The Northwest Connection

A Community Newspaper for the way we live

Once upon a time, before the ribbon was cut on the internet’s information highway, there was this thing called hobbies. Hobbies were activities focused on something an individual enjoyed, and wanted to spend a portion of his or her spare time pursuing. Unlike the cerebral tech knowledge required to engage in web surfing and obsessive social media interaction, hobbies revolved around old school skills like patience (to seek and find that special stamp or coin to complete a themed collection), manual dexterity (the ability to fit that movable wing flap on a model of the plane the Wright Brothers flew at Kitty Hawk), and stamina (a stitch in time saves nine when sewing a scarf for a special gift). Continue reading

“Bein’ Green” (also known as “It’s Not Easy Bein’ Green”) is a popular song written by Joe Raposo, originally performed by Jim Henson as Kermit the Frog on both Sesame Street and The Muppet Show.

In the Muppets version, Kermit begins by lamenting his green coloration, expressing that green “blends in with so many ordinary things” and wishing to be some other color. But by the end of the song, Kermit recalls positive associations with the color green, and concludes by accepting and embracing his greenness. Continue reading

Cycles, vicious cycles. I know we all struggle with this. There’s something you want to change about yourself. You plan, prepare, strategize, have the proper motivation and then…well, you take action and like the famous Nike slogan, “you just do it!” Changes can be anything from losing weight, to reading more books vs. watching TV, starting college, making new friends, starting a business, I think you get the picture. Continue reading

Indeed we are. Logic has flown out the window, along with reason. The farther we get from the creation of this great nation, the farther the populace seems to get from God. We seem to have forgotten the morals and foundation of our ancestors who created the best civilization in this world’s history, Western Civilization. People seem to take pleasure in cursing those of us who do not ignore that voice inside our heads and feeling in our hearts. Continue reading

Gordon J. Fulks, PhD (Physics)

Although people who read The Oregonian might believe differently, conservation efforts over the last few decades have greatly benefited the iconic symbol of the far north: polar bears. Their numbers have increased dramatically since the signing of an international agreement in 1973 to eliminate commercial and sport hunting. The uncontrolled slaughter of these magnificent animals and many other marine mammals has led to a great resurgence. Canadian biologist Dr. Susan Crockford estimates that polar bears now number about 30,000. They are well distributed across all of their 19 Arctic habitats. Such a wide distribution is further evidence of a healthy population. Continue reading

Portland Public Schools is redrawing the boundaries of more than a dozen schools and reassigning 5,000 students, ten percent of its enrollment. According to The Oregonian: “To make sure no school ends up understaffed or overcrowded, students must be shuffled.”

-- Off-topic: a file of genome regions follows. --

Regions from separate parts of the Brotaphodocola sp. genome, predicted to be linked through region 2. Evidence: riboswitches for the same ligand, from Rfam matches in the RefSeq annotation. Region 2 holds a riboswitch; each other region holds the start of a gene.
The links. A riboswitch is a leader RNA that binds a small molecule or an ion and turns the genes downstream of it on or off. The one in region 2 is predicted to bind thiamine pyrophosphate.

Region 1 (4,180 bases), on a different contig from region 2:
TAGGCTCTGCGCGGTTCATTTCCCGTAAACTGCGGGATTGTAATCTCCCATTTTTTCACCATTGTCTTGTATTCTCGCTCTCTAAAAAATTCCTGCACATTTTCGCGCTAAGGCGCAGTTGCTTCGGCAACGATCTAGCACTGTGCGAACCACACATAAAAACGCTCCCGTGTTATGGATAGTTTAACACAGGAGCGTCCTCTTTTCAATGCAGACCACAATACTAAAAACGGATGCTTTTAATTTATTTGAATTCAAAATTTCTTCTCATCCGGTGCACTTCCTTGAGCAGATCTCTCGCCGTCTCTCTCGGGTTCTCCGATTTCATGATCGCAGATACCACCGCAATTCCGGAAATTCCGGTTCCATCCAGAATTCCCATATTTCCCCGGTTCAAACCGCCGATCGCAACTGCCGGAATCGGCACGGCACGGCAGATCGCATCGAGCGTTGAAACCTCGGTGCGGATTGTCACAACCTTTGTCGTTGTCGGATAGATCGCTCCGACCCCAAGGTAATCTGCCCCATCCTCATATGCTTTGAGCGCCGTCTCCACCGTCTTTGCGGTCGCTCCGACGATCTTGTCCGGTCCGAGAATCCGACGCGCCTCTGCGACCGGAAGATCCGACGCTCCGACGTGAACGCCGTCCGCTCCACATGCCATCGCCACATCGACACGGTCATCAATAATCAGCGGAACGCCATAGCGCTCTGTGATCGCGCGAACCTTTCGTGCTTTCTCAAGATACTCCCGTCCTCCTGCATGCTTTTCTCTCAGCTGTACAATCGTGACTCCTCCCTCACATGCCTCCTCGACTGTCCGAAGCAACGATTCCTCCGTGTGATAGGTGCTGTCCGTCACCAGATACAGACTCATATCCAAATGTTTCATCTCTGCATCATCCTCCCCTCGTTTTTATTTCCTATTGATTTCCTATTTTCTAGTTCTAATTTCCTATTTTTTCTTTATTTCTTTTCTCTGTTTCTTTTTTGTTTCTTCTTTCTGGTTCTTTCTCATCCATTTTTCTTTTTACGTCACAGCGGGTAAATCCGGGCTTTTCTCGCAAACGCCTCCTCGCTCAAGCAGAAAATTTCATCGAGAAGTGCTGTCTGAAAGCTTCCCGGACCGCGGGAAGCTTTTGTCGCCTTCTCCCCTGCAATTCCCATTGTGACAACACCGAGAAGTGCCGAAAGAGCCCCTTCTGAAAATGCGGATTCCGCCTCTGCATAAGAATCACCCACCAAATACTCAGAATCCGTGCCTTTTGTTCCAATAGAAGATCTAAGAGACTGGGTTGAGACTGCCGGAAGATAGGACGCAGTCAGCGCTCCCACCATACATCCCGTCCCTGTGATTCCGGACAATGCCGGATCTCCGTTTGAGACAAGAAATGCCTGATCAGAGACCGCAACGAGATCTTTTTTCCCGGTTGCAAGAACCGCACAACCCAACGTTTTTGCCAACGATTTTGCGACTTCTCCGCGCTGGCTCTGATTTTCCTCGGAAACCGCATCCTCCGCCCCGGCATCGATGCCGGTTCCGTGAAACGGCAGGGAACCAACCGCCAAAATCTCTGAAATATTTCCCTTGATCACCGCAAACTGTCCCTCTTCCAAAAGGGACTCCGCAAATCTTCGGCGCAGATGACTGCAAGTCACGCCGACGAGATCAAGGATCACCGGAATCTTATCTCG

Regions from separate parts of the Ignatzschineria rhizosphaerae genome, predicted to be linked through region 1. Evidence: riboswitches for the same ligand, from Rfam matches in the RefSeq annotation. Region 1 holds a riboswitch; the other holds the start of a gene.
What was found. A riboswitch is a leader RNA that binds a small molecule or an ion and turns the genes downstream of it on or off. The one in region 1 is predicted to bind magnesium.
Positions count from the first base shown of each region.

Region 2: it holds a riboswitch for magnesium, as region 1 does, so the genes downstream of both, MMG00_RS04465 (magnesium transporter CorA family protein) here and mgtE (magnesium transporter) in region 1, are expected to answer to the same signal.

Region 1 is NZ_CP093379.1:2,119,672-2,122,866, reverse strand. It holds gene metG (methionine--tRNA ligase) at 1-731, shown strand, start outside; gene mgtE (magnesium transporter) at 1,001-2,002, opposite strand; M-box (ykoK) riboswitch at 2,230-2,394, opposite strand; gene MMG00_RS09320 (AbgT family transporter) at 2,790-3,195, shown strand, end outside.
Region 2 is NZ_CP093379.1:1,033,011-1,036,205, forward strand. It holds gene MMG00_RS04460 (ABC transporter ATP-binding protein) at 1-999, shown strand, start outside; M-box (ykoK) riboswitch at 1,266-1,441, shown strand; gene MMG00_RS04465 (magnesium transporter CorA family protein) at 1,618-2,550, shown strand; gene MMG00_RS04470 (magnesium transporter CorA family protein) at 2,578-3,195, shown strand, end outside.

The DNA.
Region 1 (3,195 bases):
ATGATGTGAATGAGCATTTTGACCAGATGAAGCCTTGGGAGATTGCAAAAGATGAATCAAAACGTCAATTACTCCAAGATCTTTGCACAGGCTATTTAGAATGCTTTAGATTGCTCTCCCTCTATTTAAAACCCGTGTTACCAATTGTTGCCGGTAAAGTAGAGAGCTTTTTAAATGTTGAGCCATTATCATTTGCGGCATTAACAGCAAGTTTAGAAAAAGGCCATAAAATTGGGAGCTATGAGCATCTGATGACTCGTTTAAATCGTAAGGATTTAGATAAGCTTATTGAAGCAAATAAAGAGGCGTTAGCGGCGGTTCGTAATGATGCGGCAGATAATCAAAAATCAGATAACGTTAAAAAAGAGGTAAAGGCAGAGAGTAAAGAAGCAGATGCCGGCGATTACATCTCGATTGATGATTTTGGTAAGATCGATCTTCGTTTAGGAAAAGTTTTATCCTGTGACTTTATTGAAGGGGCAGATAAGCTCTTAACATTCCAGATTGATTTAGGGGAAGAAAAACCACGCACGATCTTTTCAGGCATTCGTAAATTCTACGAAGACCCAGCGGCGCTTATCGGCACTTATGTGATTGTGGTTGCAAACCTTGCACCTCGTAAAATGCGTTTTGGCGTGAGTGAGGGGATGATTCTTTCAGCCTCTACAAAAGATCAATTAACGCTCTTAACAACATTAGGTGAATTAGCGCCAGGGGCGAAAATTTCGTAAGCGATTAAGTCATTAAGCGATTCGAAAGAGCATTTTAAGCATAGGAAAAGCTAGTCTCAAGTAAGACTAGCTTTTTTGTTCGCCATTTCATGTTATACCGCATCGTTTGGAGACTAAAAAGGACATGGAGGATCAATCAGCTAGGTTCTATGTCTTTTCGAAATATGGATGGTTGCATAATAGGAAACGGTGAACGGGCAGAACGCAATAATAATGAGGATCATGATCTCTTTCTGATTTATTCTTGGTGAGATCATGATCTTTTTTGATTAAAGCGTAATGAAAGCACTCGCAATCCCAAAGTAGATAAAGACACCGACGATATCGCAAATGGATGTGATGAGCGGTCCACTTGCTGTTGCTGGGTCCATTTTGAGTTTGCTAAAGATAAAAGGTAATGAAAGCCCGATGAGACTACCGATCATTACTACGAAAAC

In government-run school districts, kids are cards in a deck. The bureaucracy gets to deal, assigning students to school buildings based on their residences. And even when parents exercise choice by moving into a neighborhood, gaining access to special school-based programs, or enrolling in charter schools located in underused facilities, the district retains the right to shuffle and deal over. Continue reading

Paying tribute: No warrior laid to rest alone

Petty Officer 2nd Class Mark A. Ma

The Arlington National Cemetery is truly sacred ground. It is the final resting place for over 400,000 of our nation’s military, some of whom have been buried there since the Civil War.

The grounds were originally the property of the family of Confederate General Robert E. Lee’s wife, who was also a granddaughter of George Washington. When the Civil War broke out, the Union took the property; and, almost immediately, the burial of Union soldiers began there.

Every day Arlington National Cemetery sees dozens of new burials and provides each fallen service member or veteran with the pomp and circumstance, the honor and dignity they are due for having honorably served this grateful nation. Continue reading

Thanksgiving is almost here. Ideally, this day should be about more than football and the imminent arrival of Black Friday mega-sales. After all, the spirit of the holiday invites us to be grateful for what we have and for the presence of our loved ones.

But it’s important to look beyond just one day in November if you want your family to take part in your “abundance.” If you want to ensure your financial resources eventually are shared in the way you envision, you will need to follow a detailed action plan, including these steps: Continue reading

By Paul Driessen

Or at least by paper certificate, as St. Louis city council raises electricity costs for poor families

In 2016, Missouri generated 96.5% of its electricity with fossil fuel and nuclear power, 1.6% with hydroelectric, and just 1.5% with wind and solar. The St. Louis Metro Area did roughly the same.

But now, by royal decree, the St. Louis City Crown has made it clear, the climate must be perfect all year – and by 2035 the city will somehow, magically be powered by 100% “clean, sustainable” electricity. Continue reading

Individuals in all age groups have irritations in their lives. An infant, although they do not understand it, is irritated when a change or feeding does not happen when they feel the need for it. They know how to get our attention.

Schoolchildren get irritated when they think there is too much homework and not enough playtime. Continue reading

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